The next step is to implement this change automatically. A coding standards scanning tool could be used to ensure that this rule is enforced across the development group. This is true AEP implementation. Not only do you improve the process to ensure that errors are not repeated, but you automate the practice and use its results to measure how well that change is being followed across the development group. This makes it possible to determine if your change is effective, or if further changes need to be implemented somewhere else in the process.

Another key factor in AEP is group behavior. It is crucial that AEP practices be embedded into the software development groups that will use them. This means that everyone in the development group—developer, architect, QA, or project manager—must understand his or her role and how to adhere to that role given the practices in place. For example, for the group to successfully adopt coding standards, it's critical for all team members to understand who creates coding standards, where these coding standards are stored, and who uses them and when. Most important, defining group behavior ensures that the adopted practices remain ingrained and that they do not deteriorate over time. The recommended AEP workflow is illustrated in Figure 2.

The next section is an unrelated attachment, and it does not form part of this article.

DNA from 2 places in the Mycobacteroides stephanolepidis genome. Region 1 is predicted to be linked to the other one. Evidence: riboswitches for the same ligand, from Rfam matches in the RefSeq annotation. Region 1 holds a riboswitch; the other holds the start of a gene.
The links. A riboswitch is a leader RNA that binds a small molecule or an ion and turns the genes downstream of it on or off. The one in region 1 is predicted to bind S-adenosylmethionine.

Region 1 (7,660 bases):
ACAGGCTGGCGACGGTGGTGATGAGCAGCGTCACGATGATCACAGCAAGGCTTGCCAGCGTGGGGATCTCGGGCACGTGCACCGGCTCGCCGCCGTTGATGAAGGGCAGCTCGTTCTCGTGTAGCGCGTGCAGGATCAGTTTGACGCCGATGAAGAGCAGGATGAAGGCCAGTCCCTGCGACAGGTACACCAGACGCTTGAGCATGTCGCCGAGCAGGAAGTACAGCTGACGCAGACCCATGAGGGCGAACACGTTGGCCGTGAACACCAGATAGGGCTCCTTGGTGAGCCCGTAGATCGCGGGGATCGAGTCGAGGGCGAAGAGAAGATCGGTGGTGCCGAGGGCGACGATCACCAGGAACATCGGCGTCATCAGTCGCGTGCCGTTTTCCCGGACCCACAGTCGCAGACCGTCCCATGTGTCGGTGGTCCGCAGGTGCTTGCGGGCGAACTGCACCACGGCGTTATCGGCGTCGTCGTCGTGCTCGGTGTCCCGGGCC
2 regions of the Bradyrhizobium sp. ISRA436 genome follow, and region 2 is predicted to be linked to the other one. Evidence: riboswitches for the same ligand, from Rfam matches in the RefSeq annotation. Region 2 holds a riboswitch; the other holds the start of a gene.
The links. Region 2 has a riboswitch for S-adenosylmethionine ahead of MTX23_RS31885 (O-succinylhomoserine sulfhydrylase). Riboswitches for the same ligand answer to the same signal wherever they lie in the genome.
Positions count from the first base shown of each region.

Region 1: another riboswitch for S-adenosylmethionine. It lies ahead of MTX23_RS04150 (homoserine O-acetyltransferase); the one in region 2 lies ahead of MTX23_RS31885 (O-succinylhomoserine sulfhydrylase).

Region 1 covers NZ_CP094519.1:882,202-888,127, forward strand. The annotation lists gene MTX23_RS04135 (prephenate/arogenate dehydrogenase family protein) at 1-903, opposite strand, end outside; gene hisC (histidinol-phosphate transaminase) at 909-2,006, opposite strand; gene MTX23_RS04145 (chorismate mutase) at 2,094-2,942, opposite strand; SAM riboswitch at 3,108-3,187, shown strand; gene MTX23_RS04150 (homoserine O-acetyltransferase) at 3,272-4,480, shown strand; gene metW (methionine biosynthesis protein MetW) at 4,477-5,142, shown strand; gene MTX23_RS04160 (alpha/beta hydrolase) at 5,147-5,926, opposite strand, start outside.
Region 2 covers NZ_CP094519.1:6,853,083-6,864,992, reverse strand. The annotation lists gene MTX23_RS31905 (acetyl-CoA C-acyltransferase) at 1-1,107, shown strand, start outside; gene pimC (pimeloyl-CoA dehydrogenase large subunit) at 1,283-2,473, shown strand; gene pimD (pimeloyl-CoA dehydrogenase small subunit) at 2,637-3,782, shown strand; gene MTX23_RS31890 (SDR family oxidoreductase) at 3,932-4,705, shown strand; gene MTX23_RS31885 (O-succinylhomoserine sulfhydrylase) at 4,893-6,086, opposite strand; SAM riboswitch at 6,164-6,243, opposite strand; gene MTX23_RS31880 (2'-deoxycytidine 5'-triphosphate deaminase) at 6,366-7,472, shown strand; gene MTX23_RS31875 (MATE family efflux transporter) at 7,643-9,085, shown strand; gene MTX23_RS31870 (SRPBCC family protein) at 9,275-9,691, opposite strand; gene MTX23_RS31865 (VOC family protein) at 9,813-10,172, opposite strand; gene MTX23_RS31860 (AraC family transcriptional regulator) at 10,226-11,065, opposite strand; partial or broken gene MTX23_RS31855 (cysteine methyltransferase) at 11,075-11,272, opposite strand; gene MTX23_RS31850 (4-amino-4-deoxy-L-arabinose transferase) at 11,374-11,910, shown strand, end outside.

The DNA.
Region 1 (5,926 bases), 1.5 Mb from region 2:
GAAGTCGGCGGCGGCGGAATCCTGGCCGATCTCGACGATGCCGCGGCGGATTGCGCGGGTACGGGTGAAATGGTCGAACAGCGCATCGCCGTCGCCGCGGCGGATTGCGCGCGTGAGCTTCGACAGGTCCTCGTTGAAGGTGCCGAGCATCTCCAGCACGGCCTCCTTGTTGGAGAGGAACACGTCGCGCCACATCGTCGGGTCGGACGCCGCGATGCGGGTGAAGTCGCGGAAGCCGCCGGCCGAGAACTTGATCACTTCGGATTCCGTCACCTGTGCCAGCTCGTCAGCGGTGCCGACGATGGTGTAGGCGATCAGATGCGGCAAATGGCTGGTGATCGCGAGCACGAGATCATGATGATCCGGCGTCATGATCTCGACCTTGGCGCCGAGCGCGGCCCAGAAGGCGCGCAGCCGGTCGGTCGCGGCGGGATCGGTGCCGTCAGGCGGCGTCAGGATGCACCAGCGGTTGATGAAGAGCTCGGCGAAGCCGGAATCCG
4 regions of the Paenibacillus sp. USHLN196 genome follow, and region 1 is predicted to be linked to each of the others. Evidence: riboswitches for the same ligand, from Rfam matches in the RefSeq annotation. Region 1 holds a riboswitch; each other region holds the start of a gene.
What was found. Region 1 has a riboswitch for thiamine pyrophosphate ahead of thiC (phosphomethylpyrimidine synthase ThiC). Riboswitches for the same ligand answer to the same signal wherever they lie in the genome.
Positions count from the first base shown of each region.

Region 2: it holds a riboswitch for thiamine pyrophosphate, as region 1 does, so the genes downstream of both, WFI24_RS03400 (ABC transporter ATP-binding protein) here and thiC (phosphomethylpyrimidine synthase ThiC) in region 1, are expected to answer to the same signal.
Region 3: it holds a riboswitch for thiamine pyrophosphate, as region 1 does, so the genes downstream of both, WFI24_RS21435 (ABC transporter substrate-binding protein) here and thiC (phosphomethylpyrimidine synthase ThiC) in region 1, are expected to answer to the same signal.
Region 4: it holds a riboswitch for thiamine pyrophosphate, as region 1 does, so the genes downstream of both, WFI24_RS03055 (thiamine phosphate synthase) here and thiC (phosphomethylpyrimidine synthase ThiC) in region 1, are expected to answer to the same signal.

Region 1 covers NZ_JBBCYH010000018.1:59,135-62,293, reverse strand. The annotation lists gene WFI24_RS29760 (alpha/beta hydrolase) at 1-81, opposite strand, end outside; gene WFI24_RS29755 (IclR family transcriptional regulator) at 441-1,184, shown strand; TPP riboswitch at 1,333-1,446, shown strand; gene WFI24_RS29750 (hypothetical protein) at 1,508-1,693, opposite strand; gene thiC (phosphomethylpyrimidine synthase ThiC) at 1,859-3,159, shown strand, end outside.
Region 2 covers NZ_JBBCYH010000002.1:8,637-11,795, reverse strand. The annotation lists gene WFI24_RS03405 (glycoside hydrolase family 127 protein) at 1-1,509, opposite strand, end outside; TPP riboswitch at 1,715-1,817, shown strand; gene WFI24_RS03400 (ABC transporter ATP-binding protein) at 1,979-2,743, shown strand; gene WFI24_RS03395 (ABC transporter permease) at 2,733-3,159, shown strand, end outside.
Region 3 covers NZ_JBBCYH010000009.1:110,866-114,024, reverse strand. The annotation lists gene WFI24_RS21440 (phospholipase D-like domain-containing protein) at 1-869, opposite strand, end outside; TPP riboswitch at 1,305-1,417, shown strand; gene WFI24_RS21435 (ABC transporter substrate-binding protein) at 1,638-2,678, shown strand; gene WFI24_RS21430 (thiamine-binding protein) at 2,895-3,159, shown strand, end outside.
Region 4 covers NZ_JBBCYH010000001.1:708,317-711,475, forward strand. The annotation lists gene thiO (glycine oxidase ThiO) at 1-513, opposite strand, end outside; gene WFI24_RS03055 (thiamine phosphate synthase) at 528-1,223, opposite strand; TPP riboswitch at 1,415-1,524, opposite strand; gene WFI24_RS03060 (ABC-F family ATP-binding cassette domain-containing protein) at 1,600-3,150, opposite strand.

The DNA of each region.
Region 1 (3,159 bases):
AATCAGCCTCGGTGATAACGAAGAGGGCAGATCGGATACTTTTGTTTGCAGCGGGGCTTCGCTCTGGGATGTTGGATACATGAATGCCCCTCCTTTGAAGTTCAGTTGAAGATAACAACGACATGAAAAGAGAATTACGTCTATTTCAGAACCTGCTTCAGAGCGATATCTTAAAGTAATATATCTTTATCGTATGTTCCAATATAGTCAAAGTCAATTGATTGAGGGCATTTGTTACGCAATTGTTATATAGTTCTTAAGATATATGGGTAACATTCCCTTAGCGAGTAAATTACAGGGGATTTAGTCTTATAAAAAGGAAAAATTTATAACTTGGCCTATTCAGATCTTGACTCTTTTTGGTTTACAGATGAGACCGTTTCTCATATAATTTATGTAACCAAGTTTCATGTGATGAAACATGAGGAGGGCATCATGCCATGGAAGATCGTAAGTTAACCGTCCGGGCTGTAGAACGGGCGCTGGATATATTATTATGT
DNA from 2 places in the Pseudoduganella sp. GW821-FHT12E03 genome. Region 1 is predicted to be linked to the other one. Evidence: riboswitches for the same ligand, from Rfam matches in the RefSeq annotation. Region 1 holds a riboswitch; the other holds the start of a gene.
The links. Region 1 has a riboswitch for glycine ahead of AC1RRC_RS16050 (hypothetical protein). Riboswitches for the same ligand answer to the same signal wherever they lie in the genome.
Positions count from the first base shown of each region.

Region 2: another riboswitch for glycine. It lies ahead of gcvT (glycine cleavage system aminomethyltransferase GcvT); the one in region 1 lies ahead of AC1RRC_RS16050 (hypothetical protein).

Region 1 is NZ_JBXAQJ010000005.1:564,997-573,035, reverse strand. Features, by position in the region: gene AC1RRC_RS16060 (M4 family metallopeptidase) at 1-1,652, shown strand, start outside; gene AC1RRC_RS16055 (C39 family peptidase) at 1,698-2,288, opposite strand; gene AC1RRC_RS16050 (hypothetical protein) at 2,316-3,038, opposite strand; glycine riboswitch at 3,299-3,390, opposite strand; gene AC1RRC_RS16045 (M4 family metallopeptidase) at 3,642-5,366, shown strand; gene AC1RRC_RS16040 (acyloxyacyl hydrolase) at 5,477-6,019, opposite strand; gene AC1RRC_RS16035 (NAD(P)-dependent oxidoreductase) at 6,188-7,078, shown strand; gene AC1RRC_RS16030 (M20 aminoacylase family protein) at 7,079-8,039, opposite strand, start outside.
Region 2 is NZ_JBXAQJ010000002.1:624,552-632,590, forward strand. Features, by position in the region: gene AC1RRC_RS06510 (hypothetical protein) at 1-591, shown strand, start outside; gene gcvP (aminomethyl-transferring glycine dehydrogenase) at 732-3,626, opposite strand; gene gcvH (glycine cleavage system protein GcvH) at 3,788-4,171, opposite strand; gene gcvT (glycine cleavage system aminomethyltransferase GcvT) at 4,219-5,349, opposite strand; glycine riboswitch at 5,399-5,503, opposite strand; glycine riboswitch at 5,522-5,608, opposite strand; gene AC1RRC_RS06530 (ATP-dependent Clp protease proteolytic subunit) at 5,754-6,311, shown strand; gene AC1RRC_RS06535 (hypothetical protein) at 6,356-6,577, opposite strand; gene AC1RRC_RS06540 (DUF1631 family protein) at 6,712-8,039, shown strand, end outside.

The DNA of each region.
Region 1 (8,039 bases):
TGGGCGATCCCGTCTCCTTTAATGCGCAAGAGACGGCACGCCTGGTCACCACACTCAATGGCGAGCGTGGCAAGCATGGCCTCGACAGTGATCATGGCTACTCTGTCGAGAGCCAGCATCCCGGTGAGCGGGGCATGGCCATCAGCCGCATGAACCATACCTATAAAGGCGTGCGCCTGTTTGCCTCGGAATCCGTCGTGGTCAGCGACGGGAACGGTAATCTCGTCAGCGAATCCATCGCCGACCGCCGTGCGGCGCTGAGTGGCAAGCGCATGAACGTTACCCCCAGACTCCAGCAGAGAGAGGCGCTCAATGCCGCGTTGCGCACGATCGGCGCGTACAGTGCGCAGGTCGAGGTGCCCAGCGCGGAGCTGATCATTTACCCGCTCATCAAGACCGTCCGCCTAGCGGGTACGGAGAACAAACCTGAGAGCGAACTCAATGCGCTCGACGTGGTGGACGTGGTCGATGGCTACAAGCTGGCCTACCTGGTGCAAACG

A Final Word
Error prevention is a very straightforward and effective concept that helps reduce errors and increase productivity. For the software industry, automation ensures that the five basic steps of prevention are fully integrated into the software development lifecycle. Automated Error Prevention is the most effective way to avoid errors, increase productivity and make high-quality applications. Other industries have used this same concept to achieve substantial productivity gains and reduce production costs. For the software industry, the same results are possible. What are we waiting for?

To learn more about AEP, visit www.parasoft.com/AEPjava or email aep@parasoft.com

About IT Solutions Guide
IT Solutions Guide (ITSG), aimed at development and corporate managers, is a free quarterly supplement focusing on the most competitive tools, solutions, and services available in the IT and infrastructure technology world today.